The Arizona Legislature has approved a bill that would inject the state into school district mergers, an issue often thought best handled locally.
Senate Bill 1068 has been passed in the House and Senate and now goes to Gov. Janet Napolitano.
Essentially, the bill would create a commission to propose which elementary and high school districts should be merged.
The commission would hold extensive hearings before proposing any mergers. Once proposed, a specific merger of school districts would be submitted to voters in those districts.
The bill is a watered-down version of others previously rejected by the Legislature.
Kathleen Fleenor, superintendent of Clarkdale-Jerome School District, said her district's board members are against the bill.
"The state is trying to take away local control," she said.
Fleenor said she has e-mailed Napolitano asking the governor to veto the bill. She also said the Arizona School Boards Association is against the bill.
She said consolidations should be handled locally because there are too many specific issues to work out. For example, differences in salaries, benefits and tax rates are issues that must be settled before a merger can occur.
Although politicians often propose mergers as a means of reducing education costs, Fleenor said unification would cost more in the long run.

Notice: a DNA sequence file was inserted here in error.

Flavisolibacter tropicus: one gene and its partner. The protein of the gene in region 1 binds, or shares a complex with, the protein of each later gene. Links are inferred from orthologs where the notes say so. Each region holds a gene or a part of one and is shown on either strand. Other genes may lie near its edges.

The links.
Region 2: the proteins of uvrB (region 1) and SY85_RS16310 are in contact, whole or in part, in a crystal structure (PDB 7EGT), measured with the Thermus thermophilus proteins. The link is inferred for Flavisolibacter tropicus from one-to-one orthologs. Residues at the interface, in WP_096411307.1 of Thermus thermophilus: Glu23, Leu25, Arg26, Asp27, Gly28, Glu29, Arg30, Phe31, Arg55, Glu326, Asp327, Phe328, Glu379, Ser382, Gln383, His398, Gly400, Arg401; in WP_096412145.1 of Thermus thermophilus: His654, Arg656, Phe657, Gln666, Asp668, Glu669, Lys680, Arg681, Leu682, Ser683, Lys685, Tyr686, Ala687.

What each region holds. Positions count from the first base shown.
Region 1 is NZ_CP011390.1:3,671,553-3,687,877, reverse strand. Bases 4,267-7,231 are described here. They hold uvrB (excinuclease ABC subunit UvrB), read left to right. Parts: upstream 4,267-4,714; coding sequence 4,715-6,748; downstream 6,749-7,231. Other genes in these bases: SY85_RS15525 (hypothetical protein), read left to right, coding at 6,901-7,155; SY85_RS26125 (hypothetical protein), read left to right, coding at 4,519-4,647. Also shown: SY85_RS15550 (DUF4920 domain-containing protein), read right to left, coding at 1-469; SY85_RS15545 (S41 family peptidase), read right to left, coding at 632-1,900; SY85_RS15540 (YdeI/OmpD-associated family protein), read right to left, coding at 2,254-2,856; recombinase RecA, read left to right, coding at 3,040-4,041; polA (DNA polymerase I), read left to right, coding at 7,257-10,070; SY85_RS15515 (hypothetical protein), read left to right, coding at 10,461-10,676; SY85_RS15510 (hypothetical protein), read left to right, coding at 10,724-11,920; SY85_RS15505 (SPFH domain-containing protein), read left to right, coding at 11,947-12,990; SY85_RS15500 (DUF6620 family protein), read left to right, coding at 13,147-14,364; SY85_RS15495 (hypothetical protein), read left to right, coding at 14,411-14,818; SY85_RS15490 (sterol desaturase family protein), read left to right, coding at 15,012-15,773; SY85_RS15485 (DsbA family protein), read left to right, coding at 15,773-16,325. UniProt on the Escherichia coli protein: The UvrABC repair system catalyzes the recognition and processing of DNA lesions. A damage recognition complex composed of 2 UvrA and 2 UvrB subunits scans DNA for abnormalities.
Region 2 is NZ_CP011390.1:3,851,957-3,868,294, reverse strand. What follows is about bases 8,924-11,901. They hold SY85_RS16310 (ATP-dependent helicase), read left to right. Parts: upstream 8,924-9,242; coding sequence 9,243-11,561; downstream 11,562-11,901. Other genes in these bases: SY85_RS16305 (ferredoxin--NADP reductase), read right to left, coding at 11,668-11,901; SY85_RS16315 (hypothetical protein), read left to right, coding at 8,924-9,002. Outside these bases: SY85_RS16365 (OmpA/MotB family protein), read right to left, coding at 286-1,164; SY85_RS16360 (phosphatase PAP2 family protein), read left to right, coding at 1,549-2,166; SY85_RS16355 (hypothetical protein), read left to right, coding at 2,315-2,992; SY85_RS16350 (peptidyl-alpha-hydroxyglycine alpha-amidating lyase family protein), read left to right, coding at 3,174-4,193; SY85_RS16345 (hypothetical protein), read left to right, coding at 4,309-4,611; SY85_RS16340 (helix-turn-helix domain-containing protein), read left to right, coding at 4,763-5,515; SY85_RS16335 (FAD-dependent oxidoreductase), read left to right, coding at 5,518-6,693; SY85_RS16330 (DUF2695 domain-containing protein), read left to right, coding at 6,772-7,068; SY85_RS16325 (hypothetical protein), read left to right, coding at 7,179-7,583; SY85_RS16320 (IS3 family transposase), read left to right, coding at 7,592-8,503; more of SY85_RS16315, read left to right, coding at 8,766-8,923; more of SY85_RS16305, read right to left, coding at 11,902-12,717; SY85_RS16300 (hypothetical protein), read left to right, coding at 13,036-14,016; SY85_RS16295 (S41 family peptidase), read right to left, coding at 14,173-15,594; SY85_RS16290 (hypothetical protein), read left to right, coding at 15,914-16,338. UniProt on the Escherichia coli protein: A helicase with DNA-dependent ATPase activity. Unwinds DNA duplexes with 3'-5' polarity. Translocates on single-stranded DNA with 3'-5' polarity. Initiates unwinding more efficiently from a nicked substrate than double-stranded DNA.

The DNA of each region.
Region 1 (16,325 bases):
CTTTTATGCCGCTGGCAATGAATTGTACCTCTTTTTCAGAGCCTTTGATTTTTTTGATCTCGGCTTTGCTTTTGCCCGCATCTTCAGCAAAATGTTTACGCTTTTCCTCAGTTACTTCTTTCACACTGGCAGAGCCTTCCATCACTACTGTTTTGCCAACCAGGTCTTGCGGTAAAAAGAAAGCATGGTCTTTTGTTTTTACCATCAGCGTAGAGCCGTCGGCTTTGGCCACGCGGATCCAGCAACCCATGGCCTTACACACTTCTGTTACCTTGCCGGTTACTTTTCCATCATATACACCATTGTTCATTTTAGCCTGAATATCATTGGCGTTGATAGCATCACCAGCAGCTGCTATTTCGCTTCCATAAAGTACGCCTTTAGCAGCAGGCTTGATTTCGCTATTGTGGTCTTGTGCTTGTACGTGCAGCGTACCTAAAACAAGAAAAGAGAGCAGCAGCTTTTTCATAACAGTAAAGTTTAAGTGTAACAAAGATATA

"When you merge, you have to go with the highest [salaries]," she said.
Another issue Fleenor pointed out is that Mingus and Cottonwood-Oak Creek districts have current overrides and Clarkdale-Jerome does not. She said homeowners in her district would then pay taxes for the existing overrides.
Bryan Detwiler, Mingus Union board member, said he isn't fond of the proposed bill.
"I think unification is a good idea fiscally," he said. "But I have a problem with the state dictating to local districts."
Detwiler said it is best if unification is decided locally. "It needs to happen naturally," he said.
He believes unification will eventually make good sense in the Verde Valley, but local districts must solve issues such as busing and salaries.
"We need to have local control," Detwiler said. "That's the big thing for me."
Cottonwood-Oak Creek Superintendent Julie Larson said she isn't sure if the law will reach into rural Arizona. She said the issues have more to do with Phoenix-area districts and their feeder schools.
"We're waiting to see what the bill will look like," Larson said. "Naturally, we'll go with whatever the law says."